[Retros] Castling in the future...

Francois Perruchaud francois.perruchaud at wanadoo.fr
Tue Aug 24 10:48:50 EDT 2004

> -----Message d'origine-----

> De : retros-admin at janko.at [mailto:retros-admin at janko.at] De

> la part de A J Mestel

> Envoyé : mardi 24 août 2004 16:24

> À : retros at janko.at

> Objet : Re: [Retros] Castling in the future...


> There is a related question for the practical player: If I

> lose on time

> and my opponent has a bare king the game is usually declared a draw,

> beacuse I cannot get mated, whereas if I have

> K+Q+R and my opponent has K+P I lose, because usually there is a legal

> sequence in which I get mated. But what about K+Q+R against

> K+B? Now there

> is no possible mate and "logically" it should be a draw, but

> I'm not sure

> what the rulemakers think of this. And it's easy to construct

> positions

> where both sides have mating material but the game is drawn in "dead

> reckoning" terms. If I could not possibly ever lose, do I lose if I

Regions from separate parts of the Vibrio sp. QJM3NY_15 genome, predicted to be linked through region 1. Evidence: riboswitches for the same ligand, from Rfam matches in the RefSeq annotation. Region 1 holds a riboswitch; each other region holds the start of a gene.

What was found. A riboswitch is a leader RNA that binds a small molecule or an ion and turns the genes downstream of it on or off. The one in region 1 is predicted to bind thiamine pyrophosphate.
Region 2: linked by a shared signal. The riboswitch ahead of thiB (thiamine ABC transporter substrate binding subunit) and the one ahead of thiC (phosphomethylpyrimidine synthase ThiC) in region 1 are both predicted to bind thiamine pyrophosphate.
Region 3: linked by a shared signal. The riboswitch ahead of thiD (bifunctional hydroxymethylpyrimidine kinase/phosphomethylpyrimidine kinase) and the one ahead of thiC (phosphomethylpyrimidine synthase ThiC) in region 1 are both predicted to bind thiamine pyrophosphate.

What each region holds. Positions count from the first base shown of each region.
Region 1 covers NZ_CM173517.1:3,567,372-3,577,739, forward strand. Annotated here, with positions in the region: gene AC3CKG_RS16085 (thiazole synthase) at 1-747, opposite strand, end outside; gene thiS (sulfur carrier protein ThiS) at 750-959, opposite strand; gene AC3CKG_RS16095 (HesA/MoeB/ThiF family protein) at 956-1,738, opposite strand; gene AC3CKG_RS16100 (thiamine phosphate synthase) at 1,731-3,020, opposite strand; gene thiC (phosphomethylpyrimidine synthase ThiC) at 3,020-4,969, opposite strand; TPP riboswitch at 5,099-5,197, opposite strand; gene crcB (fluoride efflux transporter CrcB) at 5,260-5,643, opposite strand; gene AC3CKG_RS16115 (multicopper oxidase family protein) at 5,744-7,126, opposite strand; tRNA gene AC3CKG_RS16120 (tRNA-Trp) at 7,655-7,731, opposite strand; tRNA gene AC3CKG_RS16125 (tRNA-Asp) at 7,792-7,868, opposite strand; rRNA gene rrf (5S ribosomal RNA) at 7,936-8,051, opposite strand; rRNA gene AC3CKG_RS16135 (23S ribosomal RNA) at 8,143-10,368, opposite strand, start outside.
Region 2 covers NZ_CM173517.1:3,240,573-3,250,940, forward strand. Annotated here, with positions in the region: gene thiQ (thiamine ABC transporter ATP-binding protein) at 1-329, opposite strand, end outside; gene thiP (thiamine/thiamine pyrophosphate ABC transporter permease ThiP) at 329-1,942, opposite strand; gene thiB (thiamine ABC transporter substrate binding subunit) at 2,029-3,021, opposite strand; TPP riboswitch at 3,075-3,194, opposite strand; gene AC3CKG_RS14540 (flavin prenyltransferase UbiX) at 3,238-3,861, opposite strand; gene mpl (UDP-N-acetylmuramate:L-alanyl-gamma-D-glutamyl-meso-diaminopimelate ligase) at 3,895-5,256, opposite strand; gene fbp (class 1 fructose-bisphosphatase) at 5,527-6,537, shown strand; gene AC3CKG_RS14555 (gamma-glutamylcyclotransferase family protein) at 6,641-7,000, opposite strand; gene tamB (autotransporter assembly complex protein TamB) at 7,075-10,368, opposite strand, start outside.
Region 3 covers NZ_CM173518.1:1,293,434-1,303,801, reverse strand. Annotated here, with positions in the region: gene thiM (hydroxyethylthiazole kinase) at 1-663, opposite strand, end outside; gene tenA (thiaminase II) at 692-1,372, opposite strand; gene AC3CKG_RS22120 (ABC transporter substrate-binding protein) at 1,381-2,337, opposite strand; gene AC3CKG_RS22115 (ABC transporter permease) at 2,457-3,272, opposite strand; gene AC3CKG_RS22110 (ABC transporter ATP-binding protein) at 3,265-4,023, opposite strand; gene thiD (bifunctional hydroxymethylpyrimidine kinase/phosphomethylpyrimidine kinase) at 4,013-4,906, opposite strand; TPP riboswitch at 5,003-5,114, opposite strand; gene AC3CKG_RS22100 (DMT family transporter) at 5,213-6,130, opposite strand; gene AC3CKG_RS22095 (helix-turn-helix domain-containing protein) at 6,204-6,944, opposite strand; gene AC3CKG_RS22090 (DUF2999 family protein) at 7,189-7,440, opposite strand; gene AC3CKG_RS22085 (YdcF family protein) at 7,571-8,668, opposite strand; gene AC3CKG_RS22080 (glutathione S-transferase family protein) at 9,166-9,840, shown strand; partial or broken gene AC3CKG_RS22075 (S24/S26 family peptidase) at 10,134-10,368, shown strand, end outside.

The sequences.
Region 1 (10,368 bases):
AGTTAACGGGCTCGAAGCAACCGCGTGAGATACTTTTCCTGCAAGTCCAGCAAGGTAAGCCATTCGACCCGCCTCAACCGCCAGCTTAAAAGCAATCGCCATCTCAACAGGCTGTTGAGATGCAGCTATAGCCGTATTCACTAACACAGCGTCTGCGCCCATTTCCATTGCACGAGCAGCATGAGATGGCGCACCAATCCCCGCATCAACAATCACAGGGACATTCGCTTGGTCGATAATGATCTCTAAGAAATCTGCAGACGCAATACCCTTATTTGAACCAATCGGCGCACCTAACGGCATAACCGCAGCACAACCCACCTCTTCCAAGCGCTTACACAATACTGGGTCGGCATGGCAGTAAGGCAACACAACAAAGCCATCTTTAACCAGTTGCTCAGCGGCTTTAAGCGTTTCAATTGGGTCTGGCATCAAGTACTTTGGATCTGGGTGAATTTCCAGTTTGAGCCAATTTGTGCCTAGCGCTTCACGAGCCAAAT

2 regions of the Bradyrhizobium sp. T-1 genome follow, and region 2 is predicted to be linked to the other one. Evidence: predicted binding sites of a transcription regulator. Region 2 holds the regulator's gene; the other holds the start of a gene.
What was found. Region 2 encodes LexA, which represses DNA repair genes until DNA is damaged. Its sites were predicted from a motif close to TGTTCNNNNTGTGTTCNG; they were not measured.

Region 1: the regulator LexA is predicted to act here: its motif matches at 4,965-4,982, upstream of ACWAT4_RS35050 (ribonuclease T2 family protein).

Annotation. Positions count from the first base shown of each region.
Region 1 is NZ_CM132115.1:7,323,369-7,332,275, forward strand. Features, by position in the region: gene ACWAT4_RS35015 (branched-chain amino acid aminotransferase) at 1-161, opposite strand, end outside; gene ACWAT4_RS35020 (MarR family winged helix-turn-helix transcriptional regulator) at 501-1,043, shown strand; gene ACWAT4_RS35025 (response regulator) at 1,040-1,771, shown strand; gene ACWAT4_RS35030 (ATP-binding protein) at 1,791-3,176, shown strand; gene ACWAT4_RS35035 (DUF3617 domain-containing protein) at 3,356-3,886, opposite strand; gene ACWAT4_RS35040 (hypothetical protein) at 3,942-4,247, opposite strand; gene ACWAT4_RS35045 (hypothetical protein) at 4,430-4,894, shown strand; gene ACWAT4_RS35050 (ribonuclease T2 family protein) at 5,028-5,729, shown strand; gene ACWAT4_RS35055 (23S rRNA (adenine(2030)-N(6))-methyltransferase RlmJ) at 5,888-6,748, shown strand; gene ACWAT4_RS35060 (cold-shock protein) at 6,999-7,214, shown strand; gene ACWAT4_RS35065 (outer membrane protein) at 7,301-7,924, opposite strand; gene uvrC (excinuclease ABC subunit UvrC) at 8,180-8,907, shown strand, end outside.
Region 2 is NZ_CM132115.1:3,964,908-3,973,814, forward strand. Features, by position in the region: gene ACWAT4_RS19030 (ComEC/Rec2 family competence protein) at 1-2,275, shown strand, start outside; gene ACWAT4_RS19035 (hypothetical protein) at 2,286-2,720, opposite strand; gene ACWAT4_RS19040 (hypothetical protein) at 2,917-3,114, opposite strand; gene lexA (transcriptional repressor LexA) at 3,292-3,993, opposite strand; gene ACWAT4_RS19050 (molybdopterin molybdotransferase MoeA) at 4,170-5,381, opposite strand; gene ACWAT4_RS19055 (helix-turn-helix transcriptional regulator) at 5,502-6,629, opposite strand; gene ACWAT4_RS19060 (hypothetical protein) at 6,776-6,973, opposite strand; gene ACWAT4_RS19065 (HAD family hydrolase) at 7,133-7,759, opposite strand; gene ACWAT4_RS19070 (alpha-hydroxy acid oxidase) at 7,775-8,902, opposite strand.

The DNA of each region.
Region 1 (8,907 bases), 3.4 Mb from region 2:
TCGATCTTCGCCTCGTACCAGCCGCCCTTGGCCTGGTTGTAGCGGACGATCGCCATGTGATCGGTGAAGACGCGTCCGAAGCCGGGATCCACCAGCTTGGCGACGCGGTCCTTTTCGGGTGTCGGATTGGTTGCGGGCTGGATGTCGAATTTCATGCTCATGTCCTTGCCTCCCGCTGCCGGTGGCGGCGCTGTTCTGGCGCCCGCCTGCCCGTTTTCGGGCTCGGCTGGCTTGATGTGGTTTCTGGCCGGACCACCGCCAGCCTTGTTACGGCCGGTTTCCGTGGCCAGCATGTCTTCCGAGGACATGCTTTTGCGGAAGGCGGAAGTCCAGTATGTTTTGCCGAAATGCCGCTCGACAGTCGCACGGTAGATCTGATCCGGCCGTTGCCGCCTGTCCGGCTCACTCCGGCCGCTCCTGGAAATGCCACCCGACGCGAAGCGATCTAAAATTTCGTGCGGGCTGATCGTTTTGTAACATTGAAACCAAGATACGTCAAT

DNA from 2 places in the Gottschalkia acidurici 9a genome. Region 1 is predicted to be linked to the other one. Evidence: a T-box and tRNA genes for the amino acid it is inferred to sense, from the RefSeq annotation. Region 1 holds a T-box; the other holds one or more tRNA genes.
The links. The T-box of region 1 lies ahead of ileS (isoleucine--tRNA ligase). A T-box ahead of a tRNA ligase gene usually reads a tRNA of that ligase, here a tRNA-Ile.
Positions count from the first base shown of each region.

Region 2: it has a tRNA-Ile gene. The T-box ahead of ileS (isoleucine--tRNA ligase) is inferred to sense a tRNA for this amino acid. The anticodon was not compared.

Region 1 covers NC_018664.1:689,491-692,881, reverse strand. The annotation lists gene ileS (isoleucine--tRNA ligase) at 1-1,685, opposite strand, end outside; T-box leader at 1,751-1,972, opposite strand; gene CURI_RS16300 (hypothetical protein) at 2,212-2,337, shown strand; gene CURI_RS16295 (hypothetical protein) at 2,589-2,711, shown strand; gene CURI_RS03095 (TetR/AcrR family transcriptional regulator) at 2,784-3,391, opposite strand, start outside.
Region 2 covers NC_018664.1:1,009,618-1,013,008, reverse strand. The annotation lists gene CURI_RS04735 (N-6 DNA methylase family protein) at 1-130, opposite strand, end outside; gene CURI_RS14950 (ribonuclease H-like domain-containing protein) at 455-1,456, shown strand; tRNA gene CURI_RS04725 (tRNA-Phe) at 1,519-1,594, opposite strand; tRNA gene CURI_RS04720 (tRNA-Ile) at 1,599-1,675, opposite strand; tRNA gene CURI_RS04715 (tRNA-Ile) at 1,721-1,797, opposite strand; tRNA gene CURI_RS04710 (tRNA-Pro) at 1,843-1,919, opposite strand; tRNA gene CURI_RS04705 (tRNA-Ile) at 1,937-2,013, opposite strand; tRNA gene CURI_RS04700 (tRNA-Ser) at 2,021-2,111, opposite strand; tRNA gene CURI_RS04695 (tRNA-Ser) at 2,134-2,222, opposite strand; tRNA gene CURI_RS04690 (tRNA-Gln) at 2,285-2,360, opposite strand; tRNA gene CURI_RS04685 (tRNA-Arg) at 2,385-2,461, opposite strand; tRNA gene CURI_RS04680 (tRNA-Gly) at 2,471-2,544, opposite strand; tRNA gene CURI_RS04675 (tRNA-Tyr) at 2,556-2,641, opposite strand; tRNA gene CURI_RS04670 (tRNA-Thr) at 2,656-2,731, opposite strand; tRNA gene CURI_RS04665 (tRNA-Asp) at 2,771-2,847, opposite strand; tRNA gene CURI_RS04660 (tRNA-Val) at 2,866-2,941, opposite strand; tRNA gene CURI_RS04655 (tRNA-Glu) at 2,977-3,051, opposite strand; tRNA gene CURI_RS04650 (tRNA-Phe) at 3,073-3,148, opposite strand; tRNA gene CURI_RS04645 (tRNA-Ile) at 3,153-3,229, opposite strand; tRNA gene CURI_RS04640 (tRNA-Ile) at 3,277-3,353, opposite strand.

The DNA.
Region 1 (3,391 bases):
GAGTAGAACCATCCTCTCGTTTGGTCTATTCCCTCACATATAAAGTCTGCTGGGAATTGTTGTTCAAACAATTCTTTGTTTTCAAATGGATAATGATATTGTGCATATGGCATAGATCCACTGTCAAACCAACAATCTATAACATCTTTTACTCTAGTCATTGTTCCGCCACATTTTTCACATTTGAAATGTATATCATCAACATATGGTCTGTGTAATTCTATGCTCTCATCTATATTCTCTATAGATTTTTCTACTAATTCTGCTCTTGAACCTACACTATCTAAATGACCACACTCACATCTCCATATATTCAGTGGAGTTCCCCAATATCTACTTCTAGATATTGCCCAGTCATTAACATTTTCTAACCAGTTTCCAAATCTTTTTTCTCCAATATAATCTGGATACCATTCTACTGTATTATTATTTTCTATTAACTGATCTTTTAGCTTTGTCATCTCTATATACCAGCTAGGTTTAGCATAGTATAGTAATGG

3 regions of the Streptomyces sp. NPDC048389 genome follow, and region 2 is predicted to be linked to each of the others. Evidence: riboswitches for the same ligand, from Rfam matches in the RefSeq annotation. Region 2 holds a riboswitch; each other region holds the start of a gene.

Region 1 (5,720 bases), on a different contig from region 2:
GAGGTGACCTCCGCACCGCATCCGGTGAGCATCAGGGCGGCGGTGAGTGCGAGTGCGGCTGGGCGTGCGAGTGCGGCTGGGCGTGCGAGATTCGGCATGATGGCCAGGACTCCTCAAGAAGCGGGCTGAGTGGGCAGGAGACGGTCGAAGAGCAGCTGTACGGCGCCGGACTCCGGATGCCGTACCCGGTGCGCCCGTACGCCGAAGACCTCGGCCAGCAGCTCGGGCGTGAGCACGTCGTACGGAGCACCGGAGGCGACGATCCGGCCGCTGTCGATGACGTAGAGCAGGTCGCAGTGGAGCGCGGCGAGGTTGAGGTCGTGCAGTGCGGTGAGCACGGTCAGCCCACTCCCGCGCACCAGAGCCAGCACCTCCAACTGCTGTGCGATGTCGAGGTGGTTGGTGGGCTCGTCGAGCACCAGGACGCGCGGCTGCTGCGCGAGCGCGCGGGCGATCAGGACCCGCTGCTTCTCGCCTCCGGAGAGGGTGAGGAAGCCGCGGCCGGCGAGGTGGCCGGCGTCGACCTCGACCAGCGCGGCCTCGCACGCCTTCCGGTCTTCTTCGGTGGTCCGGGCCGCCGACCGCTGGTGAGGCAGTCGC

> overstep the time limit? I ought to know, but I don't.


> Jonathan Mestel

>From FIDE Chess Rules :

6.10 Except where Articles 5.1 or one of the Articles 5.2 (a), (b) and (c)
apply, if a player does not complete the prescribed number of moves in the
allotted time, the game is lost by the player. However, the game is drawn,
if the position is such that the opponent cannot checkmate the player's king
by any possible series of legal moves, even with the most unskilled

So you don't lose if you can't lose (i.e. be checkmated) !

François Perruchaud

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